I hope you’re having a wonderful Christmas celebration today with your family and friends. But in all the excitement don’t forget your furry family members.
Christmas can be a bit stressful for your pets. And hidden hazards, combined with a curious kitty or a snooping pooch, can spell trouble.
But by taking a few simple precautions today you can head off holiday troubles before they start, and prevent everything from an upset tummy to a full blown emergency.
Take a pet’s eye view
Your pet sees the world from a different perspective than you so take a moment to think about how things look from floor level. There’s a lot an inquisitive dog or cat can get into down there.
Shiny wrapping paper and glittery ribbons appeal to furry family members as much as they do to you. But those Christmas wrappings can contain materials that may endanger a pet from dyes in the paper to hard plastic decorations that can cut mouths or cause internal bleeding if swallowed. And although Mittens probably finds ribbons downright irresistible if she swallows one it can lead to a dangerous or even deadly intestinal blockage.
The simple solution is to place a trash bag near the tree before the unwrapping begins and make sure everyone knows to toss their trash immediately. It will help keep your pets safe plus you have the added bonus of the cleanup already being done.
But wrappings aren’t the only hazards your pet might encounter on the floor. An excited pet who’s determined to join in on the festivities might mistake small toys, mini batteries or pieces of gifts for toys to be chewed on or even swallowed. So make sure everyone is mindful of putting things away and not leaving new gifts unattended. And remember, twinkling lights and shiny ornaments can look an awful lot like chew toys to your pet.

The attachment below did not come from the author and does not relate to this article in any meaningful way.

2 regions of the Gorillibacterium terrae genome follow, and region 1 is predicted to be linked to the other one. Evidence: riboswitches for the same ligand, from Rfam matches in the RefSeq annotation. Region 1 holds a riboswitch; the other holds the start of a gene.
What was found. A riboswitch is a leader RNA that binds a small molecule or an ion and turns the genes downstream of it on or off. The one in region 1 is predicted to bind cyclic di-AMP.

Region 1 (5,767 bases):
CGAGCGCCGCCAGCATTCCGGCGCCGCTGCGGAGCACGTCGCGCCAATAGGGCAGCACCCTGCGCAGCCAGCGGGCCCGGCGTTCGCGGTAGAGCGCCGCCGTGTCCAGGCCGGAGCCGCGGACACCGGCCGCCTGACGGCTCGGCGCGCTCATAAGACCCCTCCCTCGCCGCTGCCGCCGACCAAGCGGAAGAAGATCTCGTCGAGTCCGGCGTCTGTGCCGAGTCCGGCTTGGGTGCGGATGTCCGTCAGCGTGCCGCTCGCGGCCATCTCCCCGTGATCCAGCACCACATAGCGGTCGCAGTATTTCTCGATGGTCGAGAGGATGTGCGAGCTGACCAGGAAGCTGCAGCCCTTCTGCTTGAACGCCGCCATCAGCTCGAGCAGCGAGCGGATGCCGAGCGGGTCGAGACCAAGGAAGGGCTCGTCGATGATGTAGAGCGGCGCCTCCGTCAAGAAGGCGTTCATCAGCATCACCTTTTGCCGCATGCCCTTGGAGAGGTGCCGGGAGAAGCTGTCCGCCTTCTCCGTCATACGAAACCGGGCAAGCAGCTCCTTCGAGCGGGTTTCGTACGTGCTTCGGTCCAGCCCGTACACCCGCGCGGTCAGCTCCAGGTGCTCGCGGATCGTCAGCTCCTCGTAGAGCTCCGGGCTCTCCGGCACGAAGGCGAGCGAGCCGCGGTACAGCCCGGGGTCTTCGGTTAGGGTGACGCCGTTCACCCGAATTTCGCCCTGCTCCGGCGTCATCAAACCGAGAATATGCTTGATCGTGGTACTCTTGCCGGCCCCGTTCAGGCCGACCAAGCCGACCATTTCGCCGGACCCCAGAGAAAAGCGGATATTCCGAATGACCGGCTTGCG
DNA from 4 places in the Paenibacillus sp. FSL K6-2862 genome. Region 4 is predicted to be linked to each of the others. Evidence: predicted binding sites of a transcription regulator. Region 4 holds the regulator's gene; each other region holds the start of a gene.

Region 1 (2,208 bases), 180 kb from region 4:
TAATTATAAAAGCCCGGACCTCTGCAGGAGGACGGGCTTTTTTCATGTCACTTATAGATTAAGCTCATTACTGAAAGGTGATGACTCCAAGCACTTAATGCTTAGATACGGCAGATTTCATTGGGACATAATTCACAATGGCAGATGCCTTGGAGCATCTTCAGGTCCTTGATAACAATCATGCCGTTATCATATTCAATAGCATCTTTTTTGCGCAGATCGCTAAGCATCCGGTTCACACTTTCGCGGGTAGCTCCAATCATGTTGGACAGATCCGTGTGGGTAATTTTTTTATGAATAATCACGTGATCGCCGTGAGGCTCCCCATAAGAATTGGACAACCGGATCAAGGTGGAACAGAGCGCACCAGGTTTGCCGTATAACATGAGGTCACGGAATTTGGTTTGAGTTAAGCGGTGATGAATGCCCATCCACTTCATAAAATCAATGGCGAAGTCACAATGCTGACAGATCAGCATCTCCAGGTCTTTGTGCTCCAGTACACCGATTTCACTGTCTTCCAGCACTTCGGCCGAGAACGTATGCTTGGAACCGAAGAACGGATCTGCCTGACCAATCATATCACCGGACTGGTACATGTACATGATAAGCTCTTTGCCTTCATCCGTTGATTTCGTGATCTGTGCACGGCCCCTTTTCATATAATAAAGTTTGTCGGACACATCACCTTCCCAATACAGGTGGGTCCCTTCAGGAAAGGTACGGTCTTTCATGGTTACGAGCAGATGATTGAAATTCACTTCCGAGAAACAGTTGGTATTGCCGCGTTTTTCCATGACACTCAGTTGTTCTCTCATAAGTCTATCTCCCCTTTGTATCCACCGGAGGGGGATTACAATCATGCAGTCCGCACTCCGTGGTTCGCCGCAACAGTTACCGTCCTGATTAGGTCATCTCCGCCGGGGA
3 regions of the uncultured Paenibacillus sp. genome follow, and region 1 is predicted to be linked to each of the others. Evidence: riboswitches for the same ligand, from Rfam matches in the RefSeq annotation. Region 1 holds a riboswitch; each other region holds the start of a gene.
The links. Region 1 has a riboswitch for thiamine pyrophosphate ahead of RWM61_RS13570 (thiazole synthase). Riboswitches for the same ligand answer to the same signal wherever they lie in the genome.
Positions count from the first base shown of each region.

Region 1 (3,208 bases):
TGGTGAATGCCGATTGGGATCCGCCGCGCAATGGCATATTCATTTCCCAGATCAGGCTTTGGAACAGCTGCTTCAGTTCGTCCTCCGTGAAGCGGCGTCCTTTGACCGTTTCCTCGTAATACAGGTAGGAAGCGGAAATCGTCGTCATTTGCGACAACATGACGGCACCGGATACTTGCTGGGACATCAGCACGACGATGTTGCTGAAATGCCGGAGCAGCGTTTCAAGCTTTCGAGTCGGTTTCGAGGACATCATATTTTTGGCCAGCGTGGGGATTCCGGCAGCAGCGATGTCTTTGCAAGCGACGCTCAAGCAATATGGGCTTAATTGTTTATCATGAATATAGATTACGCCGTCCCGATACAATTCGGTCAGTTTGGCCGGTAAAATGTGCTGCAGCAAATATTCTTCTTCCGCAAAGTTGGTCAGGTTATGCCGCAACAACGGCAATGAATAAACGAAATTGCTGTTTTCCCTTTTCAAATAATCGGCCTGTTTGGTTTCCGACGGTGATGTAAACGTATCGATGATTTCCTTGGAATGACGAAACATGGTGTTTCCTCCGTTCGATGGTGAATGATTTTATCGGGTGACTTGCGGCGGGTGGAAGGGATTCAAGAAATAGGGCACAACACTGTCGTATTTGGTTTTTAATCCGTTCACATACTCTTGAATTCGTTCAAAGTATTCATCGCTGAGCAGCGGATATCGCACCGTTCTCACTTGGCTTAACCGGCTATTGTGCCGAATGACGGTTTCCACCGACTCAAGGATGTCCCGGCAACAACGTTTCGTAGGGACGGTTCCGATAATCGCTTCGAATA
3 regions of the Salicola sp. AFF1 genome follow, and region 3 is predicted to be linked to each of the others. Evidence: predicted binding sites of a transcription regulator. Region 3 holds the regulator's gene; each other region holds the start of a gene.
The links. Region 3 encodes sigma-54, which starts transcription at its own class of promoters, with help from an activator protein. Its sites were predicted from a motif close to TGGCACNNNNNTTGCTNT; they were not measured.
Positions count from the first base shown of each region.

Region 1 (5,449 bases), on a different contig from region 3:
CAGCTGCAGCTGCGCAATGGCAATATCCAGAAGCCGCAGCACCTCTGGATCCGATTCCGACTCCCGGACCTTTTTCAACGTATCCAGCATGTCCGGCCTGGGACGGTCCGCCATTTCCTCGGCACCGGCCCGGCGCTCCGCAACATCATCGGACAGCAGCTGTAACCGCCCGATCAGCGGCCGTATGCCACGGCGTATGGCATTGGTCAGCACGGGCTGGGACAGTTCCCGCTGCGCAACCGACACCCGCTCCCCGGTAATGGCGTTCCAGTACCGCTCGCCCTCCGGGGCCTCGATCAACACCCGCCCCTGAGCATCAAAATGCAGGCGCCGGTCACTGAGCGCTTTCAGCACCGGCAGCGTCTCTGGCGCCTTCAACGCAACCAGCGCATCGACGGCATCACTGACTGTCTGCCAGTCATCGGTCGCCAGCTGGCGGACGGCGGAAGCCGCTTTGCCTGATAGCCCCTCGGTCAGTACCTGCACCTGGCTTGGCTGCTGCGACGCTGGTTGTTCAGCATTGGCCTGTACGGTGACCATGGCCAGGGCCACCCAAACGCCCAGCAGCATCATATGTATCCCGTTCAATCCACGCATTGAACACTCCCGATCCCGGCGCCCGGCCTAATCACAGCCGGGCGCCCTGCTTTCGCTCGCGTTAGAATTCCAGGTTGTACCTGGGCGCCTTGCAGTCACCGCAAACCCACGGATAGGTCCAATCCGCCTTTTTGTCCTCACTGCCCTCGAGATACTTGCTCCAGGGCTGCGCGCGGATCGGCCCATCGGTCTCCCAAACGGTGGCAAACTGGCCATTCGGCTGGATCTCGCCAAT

Christmas plants such as holly, lilies, mistletoe, poinsettias and even the Christmas tree itself could also cause harm if eaten. Some may just lead to a sick tummy like the poinsettia while others, such as the lily, could be toxic.
Place plants well out of the reach of your pets and keep an eye on your furry pals whenever they’re in the room with the tree. If you have a live tree make sure your pet can’t get to the water which can contain fertilizers and bacteria.
Keep Christmas dinner a human’s only affair
I get it. Resisting those sad puppy eyes or those plaintive meows as your pet begs to be included in Christmas dinner can be tough. But don’t give in to the begging because people food not only can give your pet a tummy ache, it could be downright dangerous too.
Poultry, pork, and rib bones can splinter and lead to internal punctures. And rich fat filled dishes can cause a life-threatening pancreatitis attack. So make sure everyone in the house knows not to slip Fido any people food. And perhaps put out a bowl of safe snacks, such as carrot slices, for the folks who find they simply can’t resist those sweet brown eyes.
Since some clever pooches may still manage to get their paws on a few table scraps keep your eyes peeled for pancreatitis symptoms including vomiting, diarrhea and not eating and drinking.
Other foods that can be sickening or toxic to your pets include…
- foods made with the artificial sweetener xylitol
- coffee or anything with caffeine
- onions, garlic and chives
- citrus peels, stems, seeds and leaves
- macadamia nuts
- salty foods
- milk and dairy products
If you think your pet might have eaten something dangerous call your vet or the Animal Poison Control Center immediately at (888) 426-4435.
And remember, with all the comings and goings today it’s easy for a pet to slip out or get overwhelmed. So keep an eye on them and make sure they have a safe space where they can escape the festivities for some quiet time if they need it.
All of us here at Healthier Talk want to wish you and your entire family, including the furry ones, a happy and healthy holiday.
She is an advocate of self-education and is passionate about the power of group knowledge sharing, like the kind found right here on HealthierTalk.com. Alice loves to share her views on holistic and natural healing as well as her, sometimes contentious, thoughts on the profit-driven inner workings of traditional medicine.
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